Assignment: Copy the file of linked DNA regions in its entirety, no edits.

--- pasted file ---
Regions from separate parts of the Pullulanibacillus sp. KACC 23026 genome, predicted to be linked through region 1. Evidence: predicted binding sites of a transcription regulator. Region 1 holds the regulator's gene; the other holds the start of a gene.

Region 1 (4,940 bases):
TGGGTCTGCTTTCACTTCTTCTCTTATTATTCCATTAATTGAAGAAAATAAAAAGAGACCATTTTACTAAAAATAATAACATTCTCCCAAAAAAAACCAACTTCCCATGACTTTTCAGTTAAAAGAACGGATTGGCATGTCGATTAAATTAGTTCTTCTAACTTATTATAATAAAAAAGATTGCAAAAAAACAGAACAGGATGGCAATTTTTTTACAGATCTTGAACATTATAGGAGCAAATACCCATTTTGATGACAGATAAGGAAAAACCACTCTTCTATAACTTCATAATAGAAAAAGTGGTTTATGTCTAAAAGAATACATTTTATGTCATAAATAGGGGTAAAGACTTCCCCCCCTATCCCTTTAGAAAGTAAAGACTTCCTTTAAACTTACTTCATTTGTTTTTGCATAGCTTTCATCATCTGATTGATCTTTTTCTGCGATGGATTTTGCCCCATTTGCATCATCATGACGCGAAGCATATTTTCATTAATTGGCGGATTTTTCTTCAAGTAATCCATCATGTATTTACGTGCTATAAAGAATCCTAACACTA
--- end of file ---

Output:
Regions from separate parts of the Pullulanibacillus sp. KACC 23026 genome, predicted to be linked through region 1. Evidence: predicted binding sites of a transcription regulator. Region 1 holds the regulator's gene; the other holds the start of a gene.

Region 1 (4,940 bases):
TGGGTCTGCTTTCACTTCTTCTCTTATTATTCCATTAATTGAAGAAAATAAAAAGAGACCATTTTACTAAAAATAATAACATTCTCCCAAAAAAAACCAACTTCCCATGACTTTTCAGTTAAAAGAACGGATTGGCATGTCGATTAAATTAGTTCTTCTAACTTATTATAATAAAAAAGATTGCAAAAAAACAGAACAGGATGGCAATTTTTTTACAGATCTTGAACATTATAGGAGCAAATACCCATTTTGATGACAGATAAGGAAAAACCACTCTTCTATAACTTCATAATAGAAAAAGTGGTTTATGTCTAAAAGAATACATTTTATGTCATAAATAGGGGTAAAGACTTCCCCCCCTATCCCTTTAGAAAGTAAAGACTTCCTTTAAACTTACTTCATTTGTTTTTGCATAGCTTTCATCATCTGATTGATCTTTTTCTGCGATGGATTTTGCCCCATTTGCATCATCATGACGCGAAGCATATTTTCATTAATTGGCGGATTTTTCTTCAAGTAATCCATCATGTATTTACGTGCTATAAAGAATCCTAACACTA